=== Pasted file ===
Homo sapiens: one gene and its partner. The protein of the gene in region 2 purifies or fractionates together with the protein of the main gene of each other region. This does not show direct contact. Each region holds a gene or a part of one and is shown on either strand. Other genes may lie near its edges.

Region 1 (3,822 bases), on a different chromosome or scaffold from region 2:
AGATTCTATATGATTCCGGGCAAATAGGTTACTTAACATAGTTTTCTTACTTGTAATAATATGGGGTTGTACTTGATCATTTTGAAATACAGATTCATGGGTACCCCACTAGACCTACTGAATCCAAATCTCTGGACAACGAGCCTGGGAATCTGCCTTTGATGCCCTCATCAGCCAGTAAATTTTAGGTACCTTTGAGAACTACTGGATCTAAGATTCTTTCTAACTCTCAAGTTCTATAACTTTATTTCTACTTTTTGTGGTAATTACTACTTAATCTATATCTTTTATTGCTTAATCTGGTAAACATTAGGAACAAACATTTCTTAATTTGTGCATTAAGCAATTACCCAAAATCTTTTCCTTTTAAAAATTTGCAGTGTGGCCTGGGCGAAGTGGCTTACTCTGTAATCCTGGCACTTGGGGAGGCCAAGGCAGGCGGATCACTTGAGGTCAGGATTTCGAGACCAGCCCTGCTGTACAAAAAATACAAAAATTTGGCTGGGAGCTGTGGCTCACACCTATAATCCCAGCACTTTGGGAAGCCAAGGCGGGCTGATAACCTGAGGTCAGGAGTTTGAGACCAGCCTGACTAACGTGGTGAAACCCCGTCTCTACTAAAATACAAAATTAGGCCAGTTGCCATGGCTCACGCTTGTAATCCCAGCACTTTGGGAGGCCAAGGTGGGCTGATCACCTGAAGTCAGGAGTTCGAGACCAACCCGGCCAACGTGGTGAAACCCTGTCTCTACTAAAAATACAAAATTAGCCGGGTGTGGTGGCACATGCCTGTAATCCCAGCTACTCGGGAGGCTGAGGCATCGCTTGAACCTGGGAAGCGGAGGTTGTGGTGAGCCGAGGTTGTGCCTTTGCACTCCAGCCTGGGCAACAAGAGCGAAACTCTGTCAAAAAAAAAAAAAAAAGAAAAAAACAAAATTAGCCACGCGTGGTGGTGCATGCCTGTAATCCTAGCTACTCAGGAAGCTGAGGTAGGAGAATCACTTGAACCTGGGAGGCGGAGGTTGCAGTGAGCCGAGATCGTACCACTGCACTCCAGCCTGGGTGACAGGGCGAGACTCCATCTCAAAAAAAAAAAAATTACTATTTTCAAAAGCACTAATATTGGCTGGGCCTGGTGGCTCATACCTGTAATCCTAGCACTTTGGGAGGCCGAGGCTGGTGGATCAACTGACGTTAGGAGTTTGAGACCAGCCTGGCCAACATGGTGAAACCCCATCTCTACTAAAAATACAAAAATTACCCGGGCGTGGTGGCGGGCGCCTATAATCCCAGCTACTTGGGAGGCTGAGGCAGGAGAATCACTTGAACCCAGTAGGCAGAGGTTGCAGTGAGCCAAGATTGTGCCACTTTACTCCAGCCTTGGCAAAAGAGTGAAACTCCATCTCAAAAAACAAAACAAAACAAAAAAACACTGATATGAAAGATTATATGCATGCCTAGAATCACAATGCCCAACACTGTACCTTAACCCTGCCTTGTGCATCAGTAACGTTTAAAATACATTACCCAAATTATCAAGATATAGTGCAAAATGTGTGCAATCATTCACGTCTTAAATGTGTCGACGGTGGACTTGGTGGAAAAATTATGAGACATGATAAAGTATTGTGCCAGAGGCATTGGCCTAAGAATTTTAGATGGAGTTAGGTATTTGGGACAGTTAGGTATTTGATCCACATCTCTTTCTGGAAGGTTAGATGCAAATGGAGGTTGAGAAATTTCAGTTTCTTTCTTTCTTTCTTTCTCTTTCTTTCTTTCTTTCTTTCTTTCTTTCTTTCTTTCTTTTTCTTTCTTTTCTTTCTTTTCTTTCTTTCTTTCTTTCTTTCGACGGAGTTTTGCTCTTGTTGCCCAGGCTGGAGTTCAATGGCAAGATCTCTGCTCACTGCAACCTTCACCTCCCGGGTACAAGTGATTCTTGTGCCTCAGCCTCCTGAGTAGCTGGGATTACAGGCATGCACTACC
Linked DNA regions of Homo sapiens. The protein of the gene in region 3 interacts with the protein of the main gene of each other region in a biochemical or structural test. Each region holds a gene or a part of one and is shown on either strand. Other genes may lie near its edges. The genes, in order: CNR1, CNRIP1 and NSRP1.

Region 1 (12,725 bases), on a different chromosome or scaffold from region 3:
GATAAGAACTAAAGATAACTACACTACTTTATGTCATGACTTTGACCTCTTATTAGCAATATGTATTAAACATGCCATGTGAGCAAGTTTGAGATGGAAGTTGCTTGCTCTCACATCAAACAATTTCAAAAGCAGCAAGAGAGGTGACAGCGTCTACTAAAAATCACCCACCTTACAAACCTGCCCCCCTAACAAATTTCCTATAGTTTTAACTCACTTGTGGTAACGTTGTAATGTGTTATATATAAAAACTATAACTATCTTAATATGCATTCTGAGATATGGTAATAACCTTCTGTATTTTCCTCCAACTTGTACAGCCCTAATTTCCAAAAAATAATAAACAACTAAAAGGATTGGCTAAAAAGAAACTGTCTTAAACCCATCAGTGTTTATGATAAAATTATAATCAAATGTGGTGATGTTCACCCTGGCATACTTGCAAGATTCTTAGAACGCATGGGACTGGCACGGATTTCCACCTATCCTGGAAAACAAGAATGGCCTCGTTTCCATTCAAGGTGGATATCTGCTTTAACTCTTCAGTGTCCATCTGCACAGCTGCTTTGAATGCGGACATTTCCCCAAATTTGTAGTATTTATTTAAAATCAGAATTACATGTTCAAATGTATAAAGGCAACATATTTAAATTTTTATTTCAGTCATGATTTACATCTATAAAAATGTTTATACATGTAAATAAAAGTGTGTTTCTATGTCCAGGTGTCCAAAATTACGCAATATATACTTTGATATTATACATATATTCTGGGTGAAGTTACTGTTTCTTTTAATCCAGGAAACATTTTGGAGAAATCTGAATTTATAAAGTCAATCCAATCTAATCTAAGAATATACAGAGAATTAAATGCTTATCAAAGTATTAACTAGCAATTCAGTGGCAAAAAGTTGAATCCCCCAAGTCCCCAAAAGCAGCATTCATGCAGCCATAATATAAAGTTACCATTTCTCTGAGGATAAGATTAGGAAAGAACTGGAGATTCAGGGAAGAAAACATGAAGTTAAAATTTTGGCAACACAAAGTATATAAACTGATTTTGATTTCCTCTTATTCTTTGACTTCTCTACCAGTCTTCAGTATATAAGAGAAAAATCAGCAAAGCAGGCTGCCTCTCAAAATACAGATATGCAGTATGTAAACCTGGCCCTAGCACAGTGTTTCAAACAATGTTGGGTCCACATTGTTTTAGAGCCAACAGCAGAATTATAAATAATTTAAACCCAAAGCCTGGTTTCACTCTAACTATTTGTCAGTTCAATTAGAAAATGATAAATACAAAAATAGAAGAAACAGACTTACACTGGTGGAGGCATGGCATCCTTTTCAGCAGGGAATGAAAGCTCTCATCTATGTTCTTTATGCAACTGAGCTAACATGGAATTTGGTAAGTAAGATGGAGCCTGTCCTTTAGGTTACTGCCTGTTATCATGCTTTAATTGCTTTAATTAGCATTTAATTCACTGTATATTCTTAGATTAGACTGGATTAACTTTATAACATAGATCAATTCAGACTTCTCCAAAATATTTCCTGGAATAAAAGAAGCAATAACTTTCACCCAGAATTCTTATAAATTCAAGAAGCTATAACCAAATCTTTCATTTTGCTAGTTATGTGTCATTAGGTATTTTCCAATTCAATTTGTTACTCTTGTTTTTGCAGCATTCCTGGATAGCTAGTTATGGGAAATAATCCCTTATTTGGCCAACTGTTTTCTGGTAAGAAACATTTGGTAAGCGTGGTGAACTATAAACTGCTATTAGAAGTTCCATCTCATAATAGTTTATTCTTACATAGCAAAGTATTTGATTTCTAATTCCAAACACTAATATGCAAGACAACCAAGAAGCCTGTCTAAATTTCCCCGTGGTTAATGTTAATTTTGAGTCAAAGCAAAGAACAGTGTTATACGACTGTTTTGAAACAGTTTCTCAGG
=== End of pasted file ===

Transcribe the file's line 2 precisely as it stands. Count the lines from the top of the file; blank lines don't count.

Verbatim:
Region 1 (3,822 bases), on a different chromosome or scaffold from region 2: